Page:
My Weight-Loss Journey

Weight-Loss part 9: The 5(ish)-pound swing

It’s October already! After a glorious summer vacation, I went back to work, and suddenly six weeks flashed by. I realized that I hadn’t created a post for this series since the summer and now that fall is in full swing, I thought I’d share my little data experiment.

It’s been a year since my first Weight-Loss Journey post! Hard to believe a whole year has passed. In those 365 days, a lot of life has happened. There have been many opportunities for me to trash the whole weight-loss plan and gorge myself in response to life’s ups and downs. I’m glad I didn’t.

This has been my guiding light throughout this whole process, which I stated in that first post:

I have always had a goal that when I’m 80, I want to climb a mountain. By solidifying these habits now, I like to think I’m setting myself up to train for the next 30 years. Hopefully my hips will hold out until then. Here’s to a healthy, happy, active future.

Me, from My weight-loss journey, part 1: Choosing to be Honest and Accountable

I’m not convinced that my hips will hold out 30 years from now; maybe I’ll have a couple hip replacements by then and bionic parts will keep me going. Regardless, I’m proud to say that a year after my first post, I have not abandoned myself. I have stayed true to my daily commitment to taking care of myself and reporting my progress here. I really want other people in a similar place in their lives to know that they can empower themselves to make the same commitment. It’s not easy, but it’s possible.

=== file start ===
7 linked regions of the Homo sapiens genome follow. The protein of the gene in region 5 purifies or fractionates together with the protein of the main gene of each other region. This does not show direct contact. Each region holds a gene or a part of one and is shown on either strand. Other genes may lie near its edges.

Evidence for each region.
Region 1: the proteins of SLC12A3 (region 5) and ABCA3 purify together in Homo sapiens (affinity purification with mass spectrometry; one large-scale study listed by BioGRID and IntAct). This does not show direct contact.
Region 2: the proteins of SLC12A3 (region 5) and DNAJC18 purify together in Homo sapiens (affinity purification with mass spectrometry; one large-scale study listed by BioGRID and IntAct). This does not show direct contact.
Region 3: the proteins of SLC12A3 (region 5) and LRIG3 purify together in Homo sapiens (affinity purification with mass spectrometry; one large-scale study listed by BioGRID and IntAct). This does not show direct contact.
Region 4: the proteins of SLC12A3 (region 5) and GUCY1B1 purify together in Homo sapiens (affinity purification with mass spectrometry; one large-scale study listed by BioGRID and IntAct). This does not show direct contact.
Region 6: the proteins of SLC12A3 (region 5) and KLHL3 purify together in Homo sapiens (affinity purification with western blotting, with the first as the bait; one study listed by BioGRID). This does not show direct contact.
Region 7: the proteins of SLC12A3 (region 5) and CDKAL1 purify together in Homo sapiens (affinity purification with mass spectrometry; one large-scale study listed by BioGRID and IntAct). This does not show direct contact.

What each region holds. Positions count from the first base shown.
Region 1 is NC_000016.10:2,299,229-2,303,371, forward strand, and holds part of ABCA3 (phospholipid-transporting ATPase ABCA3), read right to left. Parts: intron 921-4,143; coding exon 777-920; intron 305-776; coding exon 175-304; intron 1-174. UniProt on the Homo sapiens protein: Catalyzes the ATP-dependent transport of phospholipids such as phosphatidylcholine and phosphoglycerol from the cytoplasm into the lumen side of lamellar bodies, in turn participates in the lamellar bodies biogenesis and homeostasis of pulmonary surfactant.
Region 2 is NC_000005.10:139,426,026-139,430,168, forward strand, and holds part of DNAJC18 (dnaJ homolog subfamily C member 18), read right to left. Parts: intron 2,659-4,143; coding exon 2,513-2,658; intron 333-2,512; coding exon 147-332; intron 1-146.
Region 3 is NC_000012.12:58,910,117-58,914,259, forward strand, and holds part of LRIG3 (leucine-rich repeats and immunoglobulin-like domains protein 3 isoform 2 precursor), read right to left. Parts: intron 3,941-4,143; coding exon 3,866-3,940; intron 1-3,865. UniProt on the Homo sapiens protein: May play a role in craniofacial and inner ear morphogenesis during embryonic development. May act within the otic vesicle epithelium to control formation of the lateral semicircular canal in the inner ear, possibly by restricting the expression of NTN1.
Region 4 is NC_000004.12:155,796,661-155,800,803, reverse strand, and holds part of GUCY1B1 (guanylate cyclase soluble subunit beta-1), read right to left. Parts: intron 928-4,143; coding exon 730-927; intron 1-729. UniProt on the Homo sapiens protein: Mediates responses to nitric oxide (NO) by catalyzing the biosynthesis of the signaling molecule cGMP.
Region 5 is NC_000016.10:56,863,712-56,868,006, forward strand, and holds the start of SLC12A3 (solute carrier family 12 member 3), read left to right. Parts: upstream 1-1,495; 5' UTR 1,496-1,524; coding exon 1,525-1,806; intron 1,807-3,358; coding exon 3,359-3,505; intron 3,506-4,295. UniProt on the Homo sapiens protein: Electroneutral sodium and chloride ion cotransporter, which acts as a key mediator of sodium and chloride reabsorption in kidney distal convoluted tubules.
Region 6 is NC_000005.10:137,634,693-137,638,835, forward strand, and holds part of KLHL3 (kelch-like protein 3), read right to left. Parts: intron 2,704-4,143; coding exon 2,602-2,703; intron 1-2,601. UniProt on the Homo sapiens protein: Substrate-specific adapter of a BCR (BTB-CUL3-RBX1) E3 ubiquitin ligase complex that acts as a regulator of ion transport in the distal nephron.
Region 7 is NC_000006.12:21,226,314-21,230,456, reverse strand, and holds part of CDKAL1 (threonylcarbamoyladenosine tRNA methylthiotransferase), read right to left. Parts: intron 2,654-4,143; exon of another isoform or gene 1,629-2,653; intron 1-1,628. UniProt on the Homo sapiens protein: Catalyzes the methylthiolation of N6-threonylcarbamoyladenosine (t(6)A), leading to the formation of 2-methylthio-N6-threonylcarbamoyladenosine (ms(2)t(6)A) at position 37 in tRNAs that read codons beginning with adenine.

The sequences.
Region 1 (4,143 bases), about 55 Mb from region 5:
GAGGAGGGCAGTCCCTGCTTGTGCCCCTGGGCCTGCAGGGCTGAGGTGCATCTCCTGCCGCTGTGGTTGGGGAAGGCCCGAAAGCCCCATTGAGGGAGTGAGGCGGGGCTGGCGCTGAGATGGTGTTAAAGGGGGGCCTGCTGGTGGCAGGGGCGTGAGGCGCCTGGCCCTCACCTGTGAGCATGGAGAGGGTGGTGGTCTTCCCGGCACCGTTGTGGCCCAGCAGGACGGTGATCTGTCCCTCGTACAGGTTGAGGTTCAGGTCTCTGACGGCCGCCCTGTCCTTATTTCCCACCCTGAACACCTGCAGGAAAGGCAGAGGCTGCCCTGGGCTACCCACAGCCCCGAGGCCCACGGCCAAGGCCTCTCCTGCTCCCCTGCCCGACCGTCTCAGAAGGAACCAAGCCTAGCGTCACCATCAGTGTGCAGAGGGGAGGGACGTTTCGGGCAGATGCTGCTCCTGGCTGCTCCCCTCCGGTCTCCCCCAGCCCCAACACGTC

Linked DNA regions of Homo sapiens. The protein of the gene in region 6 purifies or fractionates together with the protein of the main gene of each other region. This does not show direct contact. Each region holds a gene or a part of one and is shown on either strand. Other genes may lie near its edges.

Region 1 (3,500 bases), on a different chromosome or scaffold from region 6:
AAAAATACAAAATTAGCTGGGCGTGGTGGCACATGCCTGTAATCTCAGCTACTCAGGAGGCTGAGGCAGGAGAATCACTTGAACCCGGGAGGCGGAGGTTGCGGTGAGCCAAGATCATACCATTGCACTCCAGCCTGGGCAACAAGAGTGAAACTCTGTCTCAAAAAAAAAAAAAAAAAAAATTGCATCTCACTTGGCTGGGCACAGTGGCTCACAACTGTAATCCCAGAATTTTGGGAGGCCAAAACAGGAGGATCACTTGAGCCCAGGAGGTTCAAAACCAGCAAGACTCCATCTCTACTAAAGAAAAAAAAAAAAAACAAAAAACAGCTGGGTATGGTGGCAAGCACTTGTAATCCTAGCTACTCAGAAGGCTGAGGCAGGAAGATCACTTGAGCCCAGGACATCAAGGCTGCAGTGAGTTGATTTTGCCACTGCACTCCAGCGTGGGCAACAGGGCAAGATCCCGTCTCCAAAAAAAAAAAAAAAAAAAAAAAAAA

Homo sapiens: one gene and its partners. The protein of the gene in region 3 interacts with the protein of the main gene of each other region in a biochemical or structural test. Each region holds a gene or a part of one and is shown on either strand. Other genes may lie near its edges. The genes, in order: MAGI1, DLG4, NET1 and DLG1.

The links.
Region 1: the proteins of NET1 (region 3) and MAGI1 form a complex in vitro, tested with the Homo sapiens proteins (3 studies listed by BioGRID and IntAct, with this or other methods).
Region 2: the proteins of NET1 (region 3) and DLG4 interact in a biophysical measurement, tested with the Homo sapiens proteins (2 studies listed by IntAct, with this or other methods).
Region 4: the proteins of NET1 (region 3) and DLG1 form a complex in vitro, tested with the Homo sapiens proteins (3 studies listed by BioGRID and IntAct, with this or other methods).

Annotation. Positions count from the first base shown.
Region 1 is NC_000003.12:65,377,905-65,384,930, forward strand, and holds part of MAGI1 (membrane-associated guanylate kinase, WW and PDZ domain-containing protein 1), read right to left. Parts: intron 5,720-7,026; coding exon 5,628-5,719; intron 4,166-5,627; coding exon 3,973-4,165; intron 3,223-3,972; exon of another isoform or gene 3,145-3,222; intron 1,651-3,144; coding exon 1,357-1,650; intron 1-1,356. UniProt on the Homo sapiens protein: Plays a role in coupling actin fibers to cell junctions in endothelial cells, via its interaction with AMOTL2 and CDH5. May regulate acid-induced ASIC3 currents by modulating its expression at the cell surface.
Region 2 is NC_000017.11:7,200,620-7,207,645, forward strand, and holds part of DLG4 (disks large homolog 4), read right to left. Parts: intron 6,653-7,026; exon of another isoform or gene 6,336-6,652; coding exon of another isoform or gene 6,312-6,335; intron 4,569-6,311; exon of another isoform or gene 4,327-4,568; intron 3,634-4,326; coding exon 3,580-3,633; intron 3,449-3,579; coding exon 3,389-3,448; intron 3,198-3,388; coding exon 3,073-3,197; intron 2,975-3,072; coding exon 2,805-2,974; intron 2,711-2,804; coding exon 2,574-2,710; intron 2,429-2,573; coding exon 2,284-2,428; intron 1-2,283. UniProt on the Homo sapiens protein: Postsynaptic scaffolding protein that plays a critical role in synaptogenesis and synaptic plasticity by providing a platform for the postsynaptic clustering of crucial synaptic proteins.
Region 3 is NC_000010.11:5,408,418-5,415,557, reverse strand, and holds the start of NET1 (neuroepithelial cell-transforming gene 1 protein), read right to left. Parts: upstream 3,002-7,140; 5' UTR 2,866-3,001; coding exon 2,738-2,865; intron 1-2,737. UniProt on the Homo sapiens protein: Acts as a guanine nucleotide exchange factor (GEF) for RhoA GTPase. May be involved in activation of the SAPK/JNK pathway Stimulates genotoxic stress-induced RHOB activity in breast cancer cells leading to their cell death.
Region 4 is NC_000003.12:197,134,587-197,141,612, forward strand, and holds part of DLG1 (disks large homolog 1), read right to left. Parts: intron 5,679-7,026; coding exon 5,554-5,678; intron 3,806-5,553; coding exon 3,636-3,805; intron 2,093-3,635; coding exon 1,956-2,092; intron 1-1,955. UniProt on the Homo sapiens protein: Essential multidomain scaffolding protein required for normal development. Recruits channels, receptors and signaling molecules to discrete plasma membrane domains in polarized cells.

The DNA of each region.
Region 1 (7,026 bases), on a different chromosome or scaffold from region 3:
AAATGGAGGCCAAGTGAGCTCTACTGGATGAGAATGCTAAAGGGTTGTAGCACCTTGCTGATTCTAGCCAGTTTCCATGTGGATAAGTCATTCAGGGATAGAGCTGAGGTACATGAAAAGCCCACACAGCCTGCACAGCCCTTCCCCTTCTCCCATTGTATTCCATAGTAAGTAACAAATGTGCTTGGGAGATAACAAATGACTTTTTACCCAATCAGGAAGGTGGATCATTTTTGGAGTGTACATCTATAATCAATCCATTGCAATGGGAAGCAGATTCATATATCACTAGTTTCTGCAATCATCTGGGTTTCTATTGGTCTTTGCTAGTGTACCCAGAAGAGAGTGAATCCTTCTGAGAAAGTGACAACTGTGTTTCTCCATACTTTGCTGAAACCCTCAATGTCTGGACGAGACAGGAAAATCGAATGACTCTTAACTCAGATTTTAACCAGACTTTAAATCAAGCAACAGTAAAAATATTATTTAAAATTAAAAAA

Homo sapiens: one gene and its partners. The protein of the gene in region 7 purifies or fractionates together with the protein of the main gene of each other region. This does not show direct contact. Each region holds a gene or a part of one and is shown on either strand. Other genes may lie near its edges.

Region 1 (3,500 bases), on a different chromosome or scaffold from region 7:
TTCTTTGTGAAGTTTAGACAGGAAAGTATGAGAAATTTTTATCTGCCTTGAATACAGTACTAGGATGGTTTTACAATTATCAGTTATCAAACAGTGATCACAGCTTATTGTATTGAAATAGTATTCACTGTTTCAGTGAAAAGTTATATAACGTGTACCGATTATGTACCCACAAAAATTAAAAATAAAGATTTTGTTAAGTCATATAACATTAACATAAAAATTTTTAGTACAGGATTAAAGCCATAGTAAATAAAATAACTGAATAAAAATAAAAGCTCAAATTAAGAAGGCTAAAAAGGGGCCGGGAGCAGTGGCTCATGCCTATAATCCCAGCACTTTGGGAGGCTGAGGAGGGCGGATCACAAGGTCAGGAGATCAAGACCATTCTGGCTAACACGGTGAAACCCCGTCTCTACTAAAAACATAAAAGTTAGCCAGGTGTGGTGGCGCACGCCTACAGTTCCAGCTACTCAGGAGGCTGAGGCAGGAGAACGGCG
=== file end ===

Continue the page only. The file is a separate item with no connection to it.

The yearly report

In my August post, I mentioned the 5-pound swing, which seems to be a regular part of this process as I pay attention to maintaining a consistent and healthy weight as a 50-something.

At one of my previous visits to my nutritionist, she asked if I had noticed any pattern when it came to my period cycles and weight fluctuation. She explained that sometimes, depending upon which ovary the egg is released from, hormone fluctuations can affect weight gain differently every other month. I had trouble in that moment recalling any useful information, but I put it in the back of my head as something I should look more closely at in the future.

The future is now

I am not a numbers and data person. At work, I typically count to eight (as in 5-6-7-8!); that serves as the extent of my math abilities. However, I appreciate the virtues of science and data, and decided to give myself a little challenge on my day off (teachers love Indigenous People’s Day). I wanted to try collecting and interpreting some data so that maybe I could glean a little more insight into why this 5-pound swing happens and see if I can do anything more to have it swing a little lower on the scale. 

With the data, I decided to create a graph, something I haven’t done since my junior year of high school. As I’ve explained in past posts, I do a morning weigh-in on most days and then track the results on the Garmin app. I can also track my cycles there, so all of the info is in one place. I actually had the data from the past year, so it was easy to transfer the information into a Google Sheet and create a chart.